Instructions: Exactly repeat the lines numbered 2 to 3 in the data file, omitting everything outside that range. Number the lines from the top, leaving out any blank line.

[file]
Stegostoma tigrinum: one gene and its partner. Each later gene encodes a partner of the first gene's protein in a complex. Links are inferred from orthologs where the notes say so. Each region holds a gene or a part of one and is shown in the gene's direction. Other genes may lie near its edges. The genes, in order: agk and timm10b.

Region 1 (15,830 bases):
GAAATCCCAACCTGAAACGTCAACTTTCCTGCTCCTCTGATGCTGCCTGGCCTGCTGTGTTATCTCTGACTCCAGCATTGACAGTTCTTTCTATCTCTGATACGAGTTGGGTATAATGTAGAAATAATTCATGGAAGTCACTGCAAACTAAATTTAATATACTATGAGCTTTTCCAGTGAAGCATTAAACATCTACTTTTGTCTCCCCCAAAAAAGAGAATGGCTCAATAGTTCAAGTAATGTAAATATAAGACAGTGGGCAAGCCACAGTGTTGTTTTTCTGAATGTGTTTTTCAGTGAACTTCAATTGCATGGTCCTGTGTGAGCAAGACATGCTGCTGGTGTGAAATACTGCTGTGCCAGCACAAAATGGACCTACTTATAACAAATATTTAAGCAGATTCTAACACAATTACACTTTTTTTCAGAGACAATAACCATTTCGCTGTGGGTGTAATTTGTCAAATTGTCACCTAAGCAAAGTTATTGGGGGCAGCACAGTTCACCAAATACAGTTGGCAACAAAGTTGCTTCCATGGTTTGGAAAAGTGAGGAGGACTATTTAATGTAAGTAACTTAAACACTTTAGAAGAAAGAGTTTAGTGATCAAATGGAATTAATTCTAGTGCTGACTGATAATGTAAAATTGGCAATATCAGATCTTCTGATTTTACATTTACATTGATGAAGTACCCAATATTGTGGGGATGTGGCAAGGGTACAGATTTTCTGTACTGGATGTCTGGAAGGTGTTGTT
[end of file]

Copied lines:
Region 1 (15,830 bases):
GAAATCCCAACCTGAAACGTCAACTTTCCTGCTCCTCTGATGCTGCCTGGCCTGCTGTGTTATCTCTGACTCCAGCATTGACAGTTCTTTCTATCTCTGATACGAGTTGGGTATAATGTAGAAATAATTCATGGAAGTCACTGCAAACTAAATTTAATATACTATGAGCTTTTCCAGTGAAGCATTAAACATCTACTTTTGTCTCCCCCAAAAAAGAGAATGGCTCAATAGTTCAAGTAATGTAAATATAAGACAGTGGGCAAGCCACAGTGTTGTTTTTCTGAATGTGTTTTTCAGTGAACTTCAATTGCATGGTCCTGTGTGAGCAAGACATGCTGCTGGTGTGAAATACTGCTGTGCCAGCACAAAATGGACCTACTTATAACAAATATTTAAGCAGATTCTAACACAATTACACTTTTTTTCAGAGACAATAACCATTTCGCTGTGGGTGTAATTTGTCAAATTGTCACCTAAGCAAAGTTATTGGGGGCAGCACAGTTCACCAAATACAGTTGGCAACAAAGTTGCTTCCATGGTTTGGAAAAGTGAGGAGGACTATTTAATGTAAGTAACTTAAACACTTTAGAAGAAAGAGTTTAGTGATCAAATGGAATTAATTCTAGTGCTGACTGATAATGTAAAATTGGCAATATCAGATCTTCTGATTTTACATTTACATTGATGAAGTACCCAATATTGTGGGGATGTGGCAAGGGTACAGATTTTCTGTACTGGATGTCTGGAAGGTGTTGTT